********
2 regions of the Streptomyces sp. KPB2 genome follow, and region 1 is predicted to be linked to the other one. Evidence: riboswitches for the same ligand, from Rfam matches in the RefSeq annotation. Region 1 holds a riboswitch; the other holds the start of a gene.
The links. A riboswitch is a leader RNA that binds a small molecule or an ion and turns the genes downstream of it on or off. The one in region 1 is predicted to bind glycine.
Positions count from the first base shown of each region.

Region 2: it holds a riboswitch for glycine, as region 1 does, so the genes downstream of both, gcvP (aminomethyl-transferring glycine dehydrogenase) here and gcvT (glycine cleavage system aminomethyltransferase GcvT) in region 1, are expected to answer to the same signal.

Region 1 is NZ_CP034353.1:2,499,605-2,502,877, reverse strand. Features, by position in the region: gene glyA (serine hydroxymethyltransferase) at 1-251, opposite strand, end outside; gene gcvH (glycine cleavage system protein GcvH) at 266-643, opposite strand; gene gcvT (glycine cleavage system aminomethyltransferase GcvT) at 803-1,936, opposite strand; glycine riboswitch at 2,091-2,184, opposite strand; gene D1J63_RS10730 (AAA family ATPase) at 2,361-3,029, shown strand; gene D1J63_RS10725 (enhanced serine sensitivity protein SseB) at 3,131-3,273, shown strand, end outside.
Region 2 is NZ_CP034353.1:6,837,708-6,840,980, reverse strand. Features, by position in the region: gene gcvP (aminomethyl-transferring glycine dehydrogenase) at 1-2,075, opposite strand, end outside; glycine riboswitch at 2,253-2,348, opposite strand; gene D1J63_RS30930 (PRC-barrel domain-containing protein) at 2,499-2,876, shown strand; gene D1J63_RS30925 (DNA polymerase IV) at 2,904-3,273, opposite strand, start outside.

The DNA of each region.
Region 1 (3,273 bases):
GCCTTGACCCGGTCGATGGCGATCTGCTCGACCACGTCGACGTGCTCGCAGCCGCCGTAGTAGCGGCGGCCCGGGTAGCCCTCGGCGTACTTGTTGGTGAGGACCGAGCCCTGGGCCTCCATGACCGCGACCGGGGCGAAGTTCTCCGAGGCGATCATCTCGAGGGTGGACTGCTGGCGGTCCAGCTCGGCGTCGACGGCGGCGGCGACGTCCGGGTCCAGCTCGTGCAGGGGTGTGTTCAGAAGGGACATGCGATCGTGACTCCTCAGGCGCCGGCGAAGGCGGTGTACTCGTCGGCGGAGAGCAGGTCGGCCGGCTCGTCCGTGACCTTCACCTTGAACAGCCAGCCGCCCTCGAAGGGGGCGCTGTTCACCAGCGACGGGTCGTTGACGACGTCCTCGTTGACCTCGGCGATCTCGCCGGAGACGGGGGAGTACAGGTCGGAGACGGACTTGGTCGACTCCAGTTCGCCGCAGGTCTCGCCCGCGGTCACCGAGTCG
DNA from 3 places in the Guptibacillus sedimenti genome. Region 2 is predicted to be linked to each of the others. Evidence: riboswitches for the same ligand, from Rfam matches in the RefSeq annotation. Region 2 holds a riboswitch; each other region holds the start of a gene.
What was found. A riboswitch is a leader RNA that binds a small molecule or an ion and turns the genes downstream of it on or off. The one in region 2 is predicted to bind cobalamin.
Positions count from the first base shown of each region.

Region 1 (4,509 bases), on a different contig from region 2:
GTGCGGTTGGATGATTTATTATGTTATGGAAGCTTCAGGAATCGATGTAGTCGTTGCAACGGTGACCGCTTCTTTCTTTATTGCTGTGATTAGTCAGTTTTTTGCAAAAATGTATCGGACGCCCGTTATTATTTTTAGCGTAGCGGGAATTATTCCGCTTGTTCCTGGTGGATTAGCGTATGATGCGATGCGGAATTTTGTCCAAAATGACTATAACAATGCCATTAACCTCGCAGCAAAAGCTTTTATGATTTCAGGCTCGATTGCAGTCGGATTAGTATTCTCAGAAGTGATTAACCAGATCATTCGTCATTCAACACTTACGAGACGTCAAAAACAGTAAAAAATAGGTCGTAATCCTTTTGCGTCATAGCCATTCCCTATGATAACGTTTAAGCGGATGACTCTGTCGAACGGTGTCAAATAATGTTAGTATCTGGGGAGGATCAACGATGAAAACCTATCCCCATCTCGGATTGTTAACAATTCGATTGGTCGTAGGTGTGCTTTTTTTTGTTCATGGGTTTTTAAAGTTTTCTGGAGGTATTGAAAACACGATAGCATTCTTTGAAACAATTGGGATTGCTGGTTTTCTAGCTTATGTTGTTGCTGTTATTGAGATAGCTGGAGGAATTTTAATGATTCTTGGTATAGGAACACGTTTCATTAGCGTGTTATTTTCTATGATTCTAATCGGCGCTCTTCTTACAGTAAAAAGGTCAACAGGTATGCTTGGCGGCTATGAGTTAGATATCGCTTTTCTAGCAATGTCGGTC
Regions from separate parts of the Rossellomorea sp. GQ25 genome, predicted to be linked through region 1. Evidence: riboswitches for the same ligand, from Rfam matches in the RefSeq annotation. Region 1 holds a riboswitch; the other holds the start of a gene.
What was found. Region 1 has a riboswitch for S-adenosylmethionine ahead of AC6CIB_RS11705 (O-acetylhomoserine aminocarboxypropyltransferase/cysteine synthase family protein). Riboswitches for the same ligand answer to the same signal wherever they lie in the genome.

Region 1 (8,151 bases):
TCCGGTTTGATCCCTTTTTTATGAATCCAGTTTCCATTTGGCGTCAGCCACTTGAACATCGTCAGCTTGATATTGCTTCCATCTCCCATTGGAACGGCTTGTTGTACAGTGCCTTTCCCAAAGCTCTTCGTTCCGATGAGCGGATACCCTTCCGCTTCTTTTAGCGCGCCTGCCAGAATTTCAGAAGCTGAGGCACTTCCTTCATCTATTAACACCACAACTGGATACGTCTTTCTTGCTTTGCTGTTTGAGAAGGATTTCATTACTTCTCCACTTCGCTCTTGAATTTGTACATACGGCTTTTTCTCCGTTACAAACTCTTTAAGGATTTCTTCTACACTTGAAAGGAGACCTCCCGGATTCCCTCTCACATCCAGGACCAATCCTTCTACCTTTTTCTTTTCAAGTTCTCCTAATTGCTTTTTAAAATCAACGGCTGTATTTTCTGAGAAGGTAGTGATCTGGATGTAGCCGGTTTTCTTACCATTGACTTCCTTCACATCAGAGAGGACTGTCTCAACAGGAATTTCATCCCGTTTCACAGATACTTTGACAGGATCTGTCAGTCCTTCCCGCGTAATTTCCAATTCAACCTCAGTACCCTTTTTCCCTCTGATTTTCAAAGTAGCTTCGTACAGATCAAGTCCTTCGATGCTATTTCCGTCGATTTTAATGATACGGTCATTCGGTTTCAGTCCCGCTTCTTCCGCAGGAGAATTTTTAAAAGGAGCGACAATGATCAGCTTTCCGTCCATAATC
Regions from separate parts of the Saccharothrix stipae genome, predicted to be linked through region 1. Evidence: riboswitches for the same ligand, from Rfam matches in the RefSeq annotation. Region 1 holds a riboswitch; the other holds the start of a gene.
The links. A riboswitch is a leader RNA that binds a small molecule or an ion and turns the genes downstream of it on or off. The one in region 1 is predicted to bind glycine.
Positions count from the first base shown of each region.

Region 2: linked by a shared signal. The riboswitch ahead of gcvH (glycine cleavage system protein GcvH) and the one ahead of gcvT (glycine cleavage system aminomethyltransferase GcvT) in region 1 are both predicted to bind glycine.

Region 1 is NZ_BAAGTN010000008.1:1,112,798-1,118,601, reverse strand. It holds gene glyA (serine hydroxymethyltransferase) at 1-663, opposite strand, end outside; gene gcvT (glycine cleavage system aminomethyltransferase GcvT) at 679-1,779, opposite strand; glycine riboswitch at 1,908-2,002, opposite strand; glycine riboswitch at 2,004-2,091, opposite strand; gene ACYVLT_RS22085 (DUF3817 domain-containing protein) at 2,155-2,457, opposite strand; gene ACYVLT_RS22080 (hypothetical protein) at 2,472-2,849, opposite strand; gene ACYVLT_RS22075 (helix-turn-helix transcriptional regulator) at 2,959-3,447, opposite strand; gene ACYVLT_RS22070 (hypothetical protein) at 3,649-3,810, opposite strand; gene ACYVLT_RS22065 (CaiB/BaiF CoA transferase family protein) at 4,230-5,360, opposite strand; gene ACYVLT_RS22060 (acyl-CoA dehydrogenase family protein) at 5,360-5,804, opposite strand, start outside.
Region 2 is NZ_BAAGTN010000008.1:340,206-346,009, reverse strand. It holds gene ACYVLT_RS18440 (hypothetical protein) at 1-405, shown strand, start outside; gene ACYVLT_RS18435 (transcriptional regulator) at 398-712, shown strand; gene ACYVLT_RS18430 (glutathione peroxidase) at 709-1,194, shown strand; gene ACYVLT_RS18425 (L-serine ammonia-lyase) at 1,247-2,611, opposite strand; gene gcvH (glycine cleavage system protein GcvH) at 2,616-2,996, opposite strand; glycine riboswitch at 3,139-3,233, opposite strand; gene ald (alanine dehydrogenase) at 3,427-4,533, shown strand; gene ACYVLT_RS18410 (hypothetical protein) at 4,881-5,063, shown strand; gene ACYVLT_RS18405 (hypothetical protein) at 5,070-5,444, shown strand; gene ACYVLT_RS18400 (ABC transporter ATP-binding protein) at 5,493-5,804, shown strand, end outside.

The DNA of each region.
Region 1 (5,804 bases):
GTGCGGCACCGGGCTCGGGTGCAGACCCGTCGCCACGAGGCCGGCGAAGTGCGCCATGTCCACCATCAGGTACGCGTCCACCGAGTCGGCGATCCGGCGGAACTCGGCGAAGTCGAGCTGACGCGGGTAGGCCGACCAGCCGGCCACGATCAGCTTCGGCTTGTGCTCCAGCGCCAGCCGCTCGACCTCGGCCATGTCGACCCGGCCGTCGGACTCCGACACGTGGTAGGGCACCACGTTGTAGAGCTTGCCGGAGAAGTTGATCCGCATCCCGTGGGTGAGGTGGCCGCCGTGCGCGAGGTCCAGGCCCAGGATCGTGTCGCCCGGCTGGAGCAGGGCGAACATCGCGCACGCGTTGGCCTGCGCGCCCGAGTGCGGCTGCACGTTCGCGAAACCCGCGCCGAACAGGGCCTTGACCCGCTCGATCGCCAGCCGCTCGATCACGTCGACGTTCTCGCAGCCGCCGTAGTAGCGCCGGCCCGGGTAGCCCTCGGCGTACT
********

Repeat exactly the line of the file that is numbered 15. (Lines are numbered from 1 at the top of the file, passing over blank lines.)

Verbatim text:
Regions from separate parts of the Rossellomorea sp. GQ25 genome, predicted to be linked through region 1. Evidence: riboswitches for the same ligand, from Rfam matches in the RefSeq annotation. Region 1 holds a riboswitch; the other holds the start of a gene.